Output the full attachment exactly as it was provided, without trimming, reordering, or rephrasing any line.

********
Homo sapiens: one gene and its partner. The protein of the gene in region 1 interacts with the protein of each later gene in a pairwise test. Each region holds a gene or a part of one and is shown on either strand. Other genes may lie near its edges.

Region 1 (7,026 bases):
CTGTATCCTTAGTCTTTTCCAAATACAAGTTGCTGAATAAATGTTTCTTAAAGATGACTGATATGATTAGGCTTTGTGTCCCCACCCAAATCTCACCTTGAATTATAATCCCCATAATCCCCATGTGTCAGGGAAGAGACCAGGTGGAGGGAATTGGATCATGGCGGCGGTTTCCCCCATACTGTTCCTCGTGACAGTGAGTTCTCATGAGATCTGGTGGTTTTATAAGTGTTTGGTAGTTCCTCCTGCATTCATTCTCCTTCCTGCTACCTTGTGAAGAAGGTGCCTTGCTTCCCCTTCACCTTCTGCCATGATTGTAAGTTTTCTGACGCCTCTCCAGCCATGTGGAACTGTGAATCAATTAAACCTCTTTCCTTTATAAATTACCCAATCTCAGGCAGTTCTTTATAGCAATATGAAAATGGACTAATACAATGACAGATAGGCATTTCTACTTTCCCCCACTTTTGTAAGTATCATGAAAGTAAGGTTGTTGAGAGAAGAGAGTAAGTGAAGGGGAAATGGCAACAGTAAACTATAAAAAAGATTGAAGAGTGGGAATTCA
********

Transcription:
Homo sapiens: one gene and its partner. The protein of the gene in region 1 interacts with the protein of each later gene in a pairwise test. Each region holds a gene or a part of one and is shown on either strand. Other genes may lie near its edges.

Region 1 (7,026 bases):
CTGTATCCTTAGTCTTTTCCAAATACAAGTTGCTGAATAAATGTTTCTTAAAGATGACTGATATGATTAGGCTTTGTGTCCCCACCCAAATCTCACCTTGAATTATAATCCCCATAATCCCCATGTGTCAGGGAAGAGACCAGGTGGAGGGAATTGGATCATGGCGGCGGTTTCCCCCATACTGTTCCTCGTGACAGTGAGTTCTCATGAGATCTGGTGGTTTTATAAGTGTTTGGTAGTTCCTCCTGCATTCATTCTCCTTCCTGCTACCTTGTGAAGAAGGTGCCTTGCTTCCCCTTCACCTTCTGCCATGATTGTAAGTTTTCTGACGCCTCTCCAGCCATGTGGAACTGTGAATCAATTAAACCTCTTTCCTTTATAAATTACCCAATCTCAGGCAGTTCTTTATAGCAATATGAAAATGGACTAATACAATGACAGATAGGCATTTCTACTTTCCCCCACTTTTGTAAGTATCATGAAAGTAAGGTTGTTGAGAGAAGAGAGTAAGTGAAGGGGAAATGGCAACAGTAAACTATAAAAAAGATTGAAGAGTGGGAATTCA